Planning Board Members Discuss Town’s Master Plan

By Alex Malm

The Planning Board had a first reading for the transportation chapter of the master plan during their Oct. 25 meeting.
Town Planner, Brian Groth, said part of the draft of the transportation chapter was done a couple of years ago by the Southern NH Planning Commission and town staff recently went in and changed the data points, and updated and added to different parts of the chapter. “We can’t argue with some of the data, the data is what it is,” Groth said. He noted that the document is large and they didn’t expect the board to make any recommendations to move it forward during the meeting. “It is 70 pages, there’s a lot here,” Groth said.
Groth also noted that they added the recent town wide traffic study as an appendix.
One of the suggestions made by Planning Board member, Victor Oates, was to add more about roundabouts, saying he thinks they could be potentially helpful in areas like school zones, saying even when people try to make a left hand turn people drive past them. “The purpose of a roundabout is to mitigate a lot of traffic control while slowing things down,” Oates said. He added that with roundabouts they could avoid having long stretches of roads, where people are “flying by.” Oates stated that there could also be other areas where they could be a good spot to have them, especially where people have been hit, and having roundabouts highlighted in the master plan would be a way for the town to consider them in the future. Groth said roundabouts are included in the section to consider design changes for local streets. Oates said he thinks that it made the most sense to have it included in the intersection design as well. “That’s the area I think it should be in,” he said.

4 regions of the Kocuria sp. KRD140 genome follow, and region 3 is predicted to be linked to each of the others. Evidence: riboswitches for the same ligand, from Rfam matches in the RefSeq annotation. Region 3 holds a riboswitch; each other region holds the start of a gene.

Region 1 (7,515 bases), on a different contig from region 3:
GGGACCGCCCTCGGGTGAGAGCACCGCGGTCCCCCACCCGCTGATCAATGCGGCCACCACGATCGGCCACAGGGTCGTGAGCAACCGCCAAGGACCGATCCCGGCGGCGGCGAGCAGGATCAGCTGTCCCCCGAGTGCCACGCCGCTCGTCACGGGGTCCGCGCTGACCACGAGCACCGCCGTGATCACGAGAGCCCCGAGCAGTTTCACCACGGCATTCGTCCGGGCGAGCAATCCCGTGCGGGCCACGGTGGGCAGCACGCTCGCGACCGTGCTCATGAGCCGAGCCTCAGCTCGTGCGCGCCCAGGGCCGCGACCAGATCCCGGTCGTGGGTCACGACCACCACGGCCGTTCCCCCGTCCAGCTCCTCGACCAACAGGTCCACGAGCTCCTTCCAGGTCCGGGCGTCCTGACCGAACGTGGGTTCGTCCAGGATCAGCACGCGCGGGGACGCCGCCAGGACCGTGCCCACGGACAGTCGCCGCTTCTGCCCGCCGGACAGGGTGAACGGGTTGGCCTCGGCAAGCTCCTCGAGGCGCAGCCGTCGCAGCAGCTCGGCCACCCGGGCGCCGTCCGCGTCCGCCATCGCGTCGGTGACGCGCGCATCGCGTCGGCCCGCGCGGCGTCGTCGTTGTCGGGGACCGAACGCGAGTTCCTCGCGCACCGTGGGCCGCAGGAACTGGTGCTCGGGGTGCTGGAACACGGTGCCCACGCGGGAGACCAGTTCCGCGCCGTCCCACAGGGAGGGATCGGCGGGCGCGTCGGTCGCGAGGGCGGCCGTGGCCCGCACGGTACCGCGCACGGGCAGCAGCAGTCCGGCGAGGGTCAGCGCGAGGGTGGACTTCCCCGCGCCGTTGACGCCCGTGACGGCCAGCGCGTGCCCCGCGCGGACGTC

Another area discussed was regarding electric vehicles charging stations. Planning Board member, Ed Vand der Veen, said he was concerned with the language on page 60 of the plan, saying it sounds like taxpayers would be paying for it.
The draft reads in part: “The point at which the adoption of EV technology becomes widespread remains uncertain, however, communities can take proactive steps to encourage local infrastructure development to ensure that they are EV ready. To become EV ready, Hudson should consider creating a plan to deploy strategically placed EV charging stations throughout the community at both public and private commercial sites.”
Planning Board Secretary, Brian Etienne, in his professional capacity, said he is working on deploying electric vehicle charging stations across the country, and one of the biggest issues they are finding is not having the infrastructure in the street available to put them in for commercial developments or at homes. “Does the town infrastructure support all of that future need?” he said. He added that the chapter should have language to the effect that the board thinks and strategizes about the infrastructure over time and to also work with other committees in town to implement and design that plan.
Selectmen member, Bob Guessferd, said it will also be important to have infrastructure in place for the public side because they may have electric vehicles one day for town owned vehicles. “We’re going to need that correct infrastructure,” Guessferd said. It was decided to have Etienne develop the language to bring back to the board for their consideration.
The Planning Board is expected to have another meeting to discuss the first reading of the draft further, before sending the proposal to a public hearing.

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